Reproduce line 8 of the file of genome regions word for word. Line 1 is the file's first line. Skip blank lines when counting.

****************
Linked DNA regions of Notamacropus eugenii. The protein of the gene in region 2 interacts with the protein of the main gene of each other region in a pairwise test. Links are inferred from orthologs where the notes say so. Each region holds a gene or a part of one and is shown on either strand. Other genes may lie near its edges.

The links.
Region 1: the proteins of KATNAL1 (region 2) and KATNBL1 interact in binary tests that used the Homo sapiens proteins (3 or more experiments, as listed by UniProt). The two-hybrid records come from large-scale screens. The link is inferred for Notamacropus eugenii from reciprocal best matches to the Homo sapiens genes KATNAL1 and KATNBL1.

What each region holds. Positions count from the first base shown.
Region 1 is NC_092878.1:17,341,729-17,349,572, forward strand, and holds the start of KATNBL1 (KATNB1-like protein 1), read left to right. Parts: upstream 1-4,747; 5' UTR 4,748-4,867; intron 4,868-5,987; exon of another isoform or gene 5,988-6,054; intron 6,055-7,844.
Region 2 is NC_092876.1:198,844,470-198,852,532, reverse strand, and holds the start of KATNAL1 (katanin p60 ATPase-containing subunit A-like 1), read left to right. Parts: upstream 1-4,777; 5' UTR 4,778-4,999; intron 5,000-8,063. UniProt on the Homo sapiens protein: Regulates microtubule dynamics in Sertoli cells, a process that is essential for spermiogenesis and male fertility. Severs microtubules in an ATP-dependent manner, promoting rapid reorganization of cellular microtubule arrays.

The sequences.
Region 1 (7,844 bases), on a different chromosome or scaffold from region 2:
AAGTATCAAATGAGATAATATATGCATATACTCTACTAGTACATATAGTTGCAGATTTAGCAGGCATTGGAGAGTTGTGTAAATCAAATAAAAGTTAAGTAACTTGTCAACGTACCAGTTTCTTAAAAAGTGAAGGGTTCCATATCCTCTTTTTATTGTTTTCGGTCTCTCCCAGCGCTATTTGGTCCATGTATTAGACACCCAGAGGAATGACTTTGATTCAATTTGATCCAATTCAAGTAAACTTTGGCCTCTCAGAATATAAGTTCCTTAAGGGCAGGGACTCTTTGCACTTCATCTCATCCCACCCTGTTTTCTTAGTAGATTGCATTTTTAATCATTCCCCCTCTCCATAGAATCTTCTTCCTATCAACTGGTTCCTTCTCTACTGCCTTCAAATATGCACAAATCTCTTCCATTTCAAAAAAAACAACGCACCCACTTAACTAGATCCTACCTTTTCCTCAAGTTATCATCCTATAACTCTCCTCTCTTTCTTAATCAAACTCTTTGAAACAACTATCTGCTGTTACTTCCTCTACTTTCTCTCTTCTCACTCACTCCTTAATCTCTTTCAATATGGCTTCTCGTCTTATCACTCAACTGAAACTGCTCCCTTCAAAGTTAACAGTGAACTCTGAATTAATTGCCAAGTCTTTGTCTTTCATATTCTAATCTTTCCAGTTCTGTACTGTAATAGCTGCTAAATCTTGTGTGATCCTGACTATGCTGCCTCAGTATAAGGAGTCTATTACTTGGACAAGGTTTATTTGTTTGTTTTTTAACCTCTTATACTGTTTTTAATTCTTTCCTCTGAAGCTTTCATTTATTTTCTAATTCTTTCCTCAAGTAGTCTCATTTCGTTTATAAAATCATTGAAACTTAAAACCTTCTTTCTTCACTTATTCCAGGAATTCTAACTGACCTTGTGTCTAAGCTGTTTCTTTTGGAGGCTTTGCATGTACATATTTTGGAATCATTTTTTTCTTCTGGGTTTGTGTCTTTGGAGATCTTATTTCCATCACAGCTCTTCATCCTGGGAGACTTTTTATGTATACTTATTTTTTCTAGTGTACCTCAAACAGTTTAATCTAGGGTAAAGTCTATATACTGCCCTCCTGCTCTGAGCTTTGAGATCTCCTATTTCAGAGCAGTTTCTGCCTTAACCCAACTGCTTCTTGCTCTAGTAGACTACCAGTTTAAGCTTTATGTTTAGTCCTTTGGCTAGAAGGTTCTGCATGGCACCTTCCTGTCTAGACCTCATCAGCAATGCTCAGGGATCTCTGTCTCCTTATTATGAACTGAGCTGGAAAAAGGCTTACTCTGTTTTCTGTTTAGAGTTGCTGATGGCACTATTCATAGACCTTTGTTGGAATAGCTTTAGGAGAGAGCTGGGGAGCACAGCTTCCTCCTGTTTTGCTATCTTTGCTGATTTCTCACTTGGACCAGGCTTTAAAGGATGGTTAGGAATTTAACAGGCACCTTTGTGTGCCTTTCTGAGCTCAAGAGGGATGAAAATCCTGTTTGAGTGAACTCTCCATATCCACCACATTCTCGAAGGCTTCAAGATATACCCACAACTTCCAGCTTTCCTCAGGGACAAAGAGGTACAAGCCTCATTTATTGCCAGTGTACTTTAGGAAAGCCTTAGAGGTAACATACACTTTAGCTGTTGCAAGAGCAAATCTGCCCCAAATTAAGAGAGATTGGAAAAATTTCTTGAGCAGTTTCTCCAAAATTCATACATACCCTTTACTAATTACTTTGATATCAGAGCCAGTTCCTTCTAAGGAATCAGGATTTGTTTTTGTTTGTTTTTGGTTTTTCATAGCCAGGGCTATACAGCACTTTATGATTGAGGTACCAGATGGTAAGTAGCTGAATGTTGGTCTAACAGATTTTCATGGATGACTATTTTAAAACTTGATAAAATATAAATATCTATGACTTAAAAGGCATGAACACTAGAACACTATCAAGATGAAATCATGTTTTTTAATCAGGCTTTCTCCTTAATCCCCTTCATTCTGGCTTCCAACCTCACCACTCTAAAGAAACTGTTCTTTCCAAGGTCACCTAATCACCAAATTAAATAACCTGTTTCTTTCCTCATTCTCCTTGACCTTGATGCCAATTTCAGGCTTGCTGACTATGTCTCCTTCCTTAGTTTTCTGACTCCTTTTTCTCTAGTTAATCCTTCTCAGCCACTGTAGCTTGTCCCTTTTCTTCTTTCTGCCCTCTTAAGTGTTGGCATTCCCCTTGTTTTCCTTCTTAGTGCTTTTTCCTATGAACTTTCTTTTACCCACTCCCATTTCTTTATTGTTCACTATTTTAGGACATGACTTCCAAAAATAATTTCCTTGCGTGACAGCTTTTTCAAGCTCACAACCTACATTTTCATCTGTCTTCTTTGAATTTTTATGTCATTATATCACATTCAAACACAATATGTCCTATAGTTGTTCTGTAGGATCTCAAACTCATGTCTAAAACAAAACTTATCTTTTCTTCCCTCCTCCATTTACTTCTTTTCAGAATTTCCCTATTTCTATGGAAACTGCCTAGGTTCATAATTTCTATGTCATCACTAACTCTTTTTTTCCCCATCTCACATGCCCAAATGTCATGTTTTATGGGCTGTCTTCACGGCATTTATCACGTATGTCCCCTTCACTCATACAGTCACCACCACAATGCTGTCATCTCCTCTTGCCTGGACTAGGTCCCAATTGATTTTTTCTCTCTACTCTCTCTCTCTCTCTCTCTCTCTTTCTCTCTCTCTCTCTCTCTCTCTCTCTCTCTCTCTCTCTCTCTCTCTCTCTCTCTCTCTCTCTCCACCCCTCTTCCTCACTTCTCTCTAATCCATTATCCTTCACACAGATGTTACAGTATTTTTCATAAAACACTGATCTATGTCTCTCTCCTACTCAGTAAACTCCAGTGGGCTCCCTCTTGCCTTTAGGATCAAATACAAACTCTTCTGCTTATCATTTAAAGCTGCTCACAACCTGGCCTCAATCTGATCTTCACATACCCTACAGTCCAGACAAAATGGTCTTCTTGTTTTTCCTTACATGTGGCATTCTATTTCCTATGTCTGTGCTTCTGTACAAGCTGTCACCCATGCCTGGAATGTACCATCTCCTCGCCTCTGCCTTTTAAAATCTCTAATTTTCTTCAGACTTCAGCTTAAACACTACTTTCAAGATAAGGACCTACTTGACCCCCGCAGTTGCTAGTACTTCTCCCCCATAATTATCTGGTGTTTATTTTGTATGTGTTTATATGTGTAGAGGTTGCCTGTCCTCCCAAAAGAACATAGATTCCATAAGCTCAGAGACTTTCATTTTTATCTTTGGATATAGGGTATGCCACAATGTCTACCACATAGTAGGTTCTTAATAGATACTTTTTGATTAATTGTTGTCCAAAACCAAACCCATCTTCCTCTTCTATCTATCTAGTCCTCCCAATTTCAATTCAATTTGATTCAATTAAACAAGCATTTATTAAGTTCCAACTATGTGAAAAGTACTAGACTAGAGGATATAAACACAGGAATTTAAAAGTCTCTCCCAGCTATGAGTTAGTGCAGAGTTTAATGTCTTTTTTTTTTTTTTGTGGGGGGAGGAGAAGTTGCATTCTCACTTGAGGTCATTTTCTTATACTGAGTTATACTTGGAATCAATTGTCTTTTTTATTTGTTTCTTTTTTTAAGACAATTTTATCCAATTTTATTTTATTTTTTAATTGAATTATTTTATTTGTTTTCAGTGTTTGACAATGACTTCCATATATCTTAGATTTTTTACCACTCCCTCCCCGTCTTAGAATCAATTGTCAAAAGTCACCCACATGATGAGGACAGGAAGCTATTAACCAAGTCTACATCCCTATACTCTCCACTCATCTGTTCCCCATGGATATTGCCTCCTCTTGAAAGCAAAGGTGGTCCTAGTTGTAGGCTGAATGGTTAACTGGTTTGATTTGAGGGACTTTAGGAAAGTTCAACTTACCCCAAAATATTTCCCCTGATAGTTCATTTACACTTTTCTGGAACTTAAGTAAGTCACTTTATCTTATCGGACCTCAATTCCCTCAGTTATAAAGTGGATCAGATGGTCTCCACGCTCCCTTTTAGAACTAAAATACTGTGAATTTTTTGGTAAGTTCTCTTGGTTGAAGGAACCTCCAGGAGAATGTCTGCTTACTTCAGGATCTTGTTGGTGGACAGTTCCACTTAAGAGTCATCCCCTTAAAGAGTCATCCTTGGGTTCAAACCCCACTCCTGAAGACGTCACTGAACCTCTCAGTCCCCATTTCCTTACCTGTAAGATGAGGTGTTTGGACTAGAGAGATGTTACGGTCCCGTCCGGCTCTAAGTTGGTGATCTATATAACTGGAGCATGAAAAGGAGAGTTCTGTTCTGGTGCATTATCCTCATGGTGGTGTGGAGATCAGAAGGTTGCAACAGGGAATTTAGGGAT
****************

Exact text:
Region 1 (7,844 bases), on a different chromosome or scaffold from region 2: